National Fisherman


Fresh, off-the-boat shrimp is the hallmark of Fernandina Beach’s annual shrimp festival, but some shrimpers are jumping ship this year after fighting over the prevalence of imported, farmed shrimp at festival booths.
 
The Isle of Eight Flags Shrimp Festival, started 51 years ago by First Coast shrimpers, allows food stands to sell whatever shrimp they can afford, including farm-raised shrimp from other countries. In protest, the Shrimp Producers Association is packing up its fried shrimp and hush puppies and avoiding the May festival.
 
The festival isn’t the root of their anger, said Mike Adams, a member of the Shrimp Producers Association, a 200-member group of commercial shrimpers. The shrimpers’ frustration spreads past the reaches of the First Coast and into their industry as a whole.
 
Bring imported shrimp into a local festival to celebrate the Florida shrimper, and there’s bound to be a fight, said Adams.
 
Read the full story at Florida Times Union>>

Inside the Industry

The following was released by the Maine Department of Marine Resources on Jan. 22:

The Maine Department of Marine Resources announced an emergency regulation that will support the continued rebuilding effort in Maine’s scallop fishery. The rule, effective January 23, 2016, will close the Muscle Ridge Area near South Thomaston and the Western Penobscot Bay Area.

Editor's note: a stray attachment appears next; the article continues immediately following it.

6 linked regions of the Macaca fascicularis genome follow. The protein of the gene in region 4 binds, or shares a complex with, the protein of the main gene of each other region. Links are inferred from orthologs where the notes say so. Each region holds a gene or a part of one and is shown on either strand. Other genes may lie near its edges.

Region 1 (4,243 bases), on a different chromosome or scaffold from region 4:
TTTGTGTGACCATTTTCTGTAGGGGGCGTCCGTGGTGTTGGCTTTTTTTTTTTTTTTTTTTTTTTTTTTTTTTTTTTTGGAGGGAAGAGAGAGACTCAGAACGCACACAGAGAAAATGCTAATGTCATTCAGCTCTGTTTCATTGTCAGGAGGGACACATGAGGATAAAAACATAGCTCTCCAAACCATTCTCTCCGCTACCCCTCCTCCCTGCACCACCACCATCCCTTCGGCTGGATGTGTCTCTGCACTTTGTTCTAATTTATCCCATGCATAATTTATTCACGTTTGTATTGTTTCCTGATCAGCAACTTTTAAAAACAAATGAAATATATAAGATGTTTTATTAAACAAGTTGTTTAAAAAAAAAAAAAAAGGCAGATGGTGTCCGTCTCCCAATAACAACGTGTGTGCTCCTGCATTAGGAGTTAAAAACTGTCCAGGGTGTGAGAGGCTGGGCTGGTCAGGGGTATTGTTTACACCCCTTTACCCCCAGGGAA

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Louisiana’s Department of Wildlife and Fisheries, which governs commercial and recreational fishing in the state, got a new boss in January. Charlie Melancon, a former member of the U.S. House of Representatives and state legislator, was appointed to the job by the state’s new governor, John Bel Edwards.

Although much of his non-political work in the past has centered on the state’s sugar cane industry, Melancon said he is confident that other experience, including working closely with fishermen when in Congress, has prepared him well for this new challenge.

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